[RFC] IMA: New IMA measurements for dm-crypt and selinux

Casey Schaufler casey at schaufler-ca.com
Wed Apr 8 16:34:47 UTC 2020

On 4/8/2020 3:19 AM, Tushar Sugandhi wrote:
> The goals of the kernel integrity subsystem are to detect if files have
> been accidentally or maliciously altered, both remotely and locally,
> appraise a file's measurement against a "good" value stored as an
> extended attribute, and enforce local file integrity [1].
> To achieve these goals, IMA subsystem measures several in-memory
> constructs and files.
> We propose to measure constructs in dm-crypt and selinux to further
> enhance measuring capabilities of IMA.
> If there is existing or planned work to measure dm-crypt and selinux
> constructs, we would like to contribute to that.
> dm-crypt is a subsystem used for encryption of the block device, which
> is essential for ensuring protection of data and secrets at rest.
> Measuring encryption status of the device will ensure the device is not
> maliciously reporting false encryption status - thus, it can be
> entrusted with sensitive data to be protected at rest.
> SELinux is an implementation of mandatory access controls (MAC) on
> Linux. Mandatory access controls allow an administrator of a system to
> define how applications and users can access different resources - such
> as files, devices, networks and inter-process communication. With
> SELinux an administrator can differentiate a user from the applications
> a user runs [2].
> Measuring SELinux status and various SELinux policies can help ensure
> mandatory access control of the system is not compromised.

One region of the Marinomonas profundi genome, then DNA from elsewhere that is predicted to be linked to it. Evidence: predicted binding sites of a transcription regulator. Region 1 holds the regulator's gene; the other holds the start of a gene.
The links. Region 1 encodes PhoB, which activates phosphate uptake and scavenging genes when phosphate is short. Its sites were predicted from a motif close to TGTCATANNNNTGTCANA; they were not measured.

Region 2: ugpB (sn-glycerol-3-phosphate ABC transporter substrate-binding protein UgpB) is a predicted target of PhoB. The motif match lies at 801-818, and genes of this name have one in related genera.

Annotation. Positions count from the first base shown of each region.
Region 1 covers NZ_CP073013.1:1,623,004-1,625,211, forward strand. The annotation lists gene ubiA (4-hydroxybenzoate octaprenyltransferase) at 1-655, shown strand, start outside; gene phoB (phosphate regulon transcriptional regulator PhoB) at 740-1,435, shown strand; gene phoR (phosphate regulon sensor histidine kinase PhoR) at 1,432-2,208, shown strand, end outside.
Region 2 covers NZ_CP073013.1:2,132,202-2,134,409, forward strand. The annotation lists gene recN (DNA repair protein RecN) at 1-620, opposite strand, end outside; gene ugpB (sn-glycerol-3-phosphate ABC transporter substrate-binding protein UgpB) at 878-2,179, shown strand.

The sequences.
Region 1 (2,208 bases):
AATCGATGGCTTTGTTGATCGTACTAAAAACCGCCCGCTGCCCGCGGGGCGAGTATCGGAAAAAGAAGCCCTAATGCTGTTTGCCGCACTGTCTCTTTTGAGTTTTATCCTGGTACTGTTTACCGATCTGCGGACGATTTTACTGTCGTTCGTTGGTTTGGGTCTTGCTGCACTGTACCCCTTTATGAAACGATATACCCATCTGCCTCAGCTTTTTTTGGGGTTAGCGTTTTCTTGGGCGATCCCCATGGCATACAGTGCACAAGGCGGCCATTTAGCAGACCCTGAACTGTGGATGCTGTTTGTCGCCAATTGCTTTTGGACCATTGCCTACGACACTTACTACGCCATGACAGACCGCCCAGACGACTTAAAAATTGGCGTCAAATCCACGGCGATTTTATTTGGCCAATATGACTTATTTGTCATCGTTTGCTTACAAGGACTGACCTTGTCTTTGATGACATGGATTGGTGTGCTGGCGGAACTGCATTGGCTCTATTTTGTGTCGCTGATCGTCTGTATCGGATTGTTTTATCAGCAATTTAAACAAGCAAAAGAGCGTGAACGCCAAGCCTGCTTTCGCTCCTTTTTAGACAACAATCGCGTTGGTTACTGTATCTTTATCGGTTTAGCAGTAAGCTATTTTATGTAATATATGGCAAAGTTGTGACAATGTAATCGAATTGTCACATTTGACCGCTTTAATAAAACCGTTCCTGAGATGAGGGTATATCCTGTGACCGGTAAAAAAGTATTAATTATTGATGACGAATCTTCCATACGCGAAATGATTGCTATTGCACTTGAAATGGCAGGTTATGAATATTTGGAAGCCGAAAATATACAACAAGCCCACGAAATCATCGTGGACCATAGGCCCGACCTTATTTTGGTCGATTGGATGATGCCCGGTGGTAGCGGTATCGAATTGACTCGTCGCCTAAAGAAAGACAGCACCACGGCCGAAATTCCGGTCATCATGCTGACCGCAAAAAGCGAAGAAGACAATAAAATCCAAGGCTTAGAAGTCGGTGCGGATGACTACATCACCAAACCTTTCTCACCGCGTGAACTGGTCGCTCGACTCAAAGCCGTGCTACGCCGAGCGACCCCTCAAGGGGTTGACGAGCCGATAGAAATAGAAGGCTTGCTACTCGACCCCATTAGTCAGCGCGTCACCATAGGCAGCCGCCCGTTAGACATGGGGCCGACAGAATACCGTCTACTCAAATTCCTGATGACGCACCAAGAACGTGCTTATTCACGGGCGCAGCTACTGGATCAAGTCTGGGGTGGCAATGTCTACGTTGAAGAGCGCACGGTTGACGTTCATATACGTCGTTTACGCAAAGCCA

> Proposal:
> ---------
> A. Measuring dmcrypt constructs:
>     We can add an IMA hook in crypt_ctr() present in
>     drivers/md/dm-crypt.c, so that IMA can start measuring the status of
>     various dm-crypt targets (represented by crypt_target struct - also
>     defined in dm-crypt.c).
>     The mapping table[3] has information of devices being encrypted
>     (start sector, size, target name, cypher, key, device path, and
>     other optional parameters.)
>     e.g.
>     0 417792 crypt serpent-cbc-essiv:sha256
>     a7f67ad520bd83b9725df6ebd76c3eee 0 /dev/sdb 0 1 allow_discards
>     We can pass various attributes of mapping table to IMA through a key
>     value pair of various dmcrypt constructs.
>     Proposed Function Signature of the IMA hook:
>     void ima_dmcrypt_status(void *dmcrypt_status, int len);
> B. Measuring selinux constructs:
>     We propose to add an IMA hook in enforcing_set() present under
>     security/selinux/include/security.h.
>     enforcing_set() sets the selinux state to enforcing/permissive etc.
>     and is called from key places like selinux_init(),
>     sel_write_enforce() etc.
>     The hook will measure various attributes related to selinux status.
>     Majority of the attributes are present in the struct selinux_state
>     present in security/selinux/include/security.h
>     e.g.
>     $sestatus
>            SELinux status:              enabled
>            SELinuxfs mount:             /sys/fs/selinux
>            SELinux root directory:      /etc/selinux
>            Loaded policy name:          default
>            Current mode:                permissive
>            Mode from config file:       permissive
>            Policy MLS status:           enabled
>            Policy deny_unknown status:  allowed
>            Memory protection checking:  requested (insecure)
>            Max kernel policy version:   32
>     The above attributes will be serialized into a set of key=value
>     pairs when passed to IMA for measurement.
>     Proposed Function Signature of the IMA hook:
>     void ima_selinux_status(void *selinux_status, int len);
> Please provide comments\feedback on the proposal.

TL;DR - Why make this SELinux specific?

Integrating IMA and SELinux is a layering violation at best.
Why isn't this ima_lsm_status(void *lsm_status, int len)?
Or, better yet, how about ima_lsm_status(char *name, void *value, int len),
and you pass each name/value pair separately? That makes the
interface generally useful.

Believe it or not, there *ARE* security modules that
are not SELinux. 

> Thanks,
> Tushar
> [1] https://sourceforge.net/p/linux-ima/wiki/Home/
> [2] https://selinuxproject.org/page/FAQ
> [3] https://gitlab.com/cryptsetup/cryptsetup/wikis/DMCrypt

More information about the Linux-security-module-archive mailing list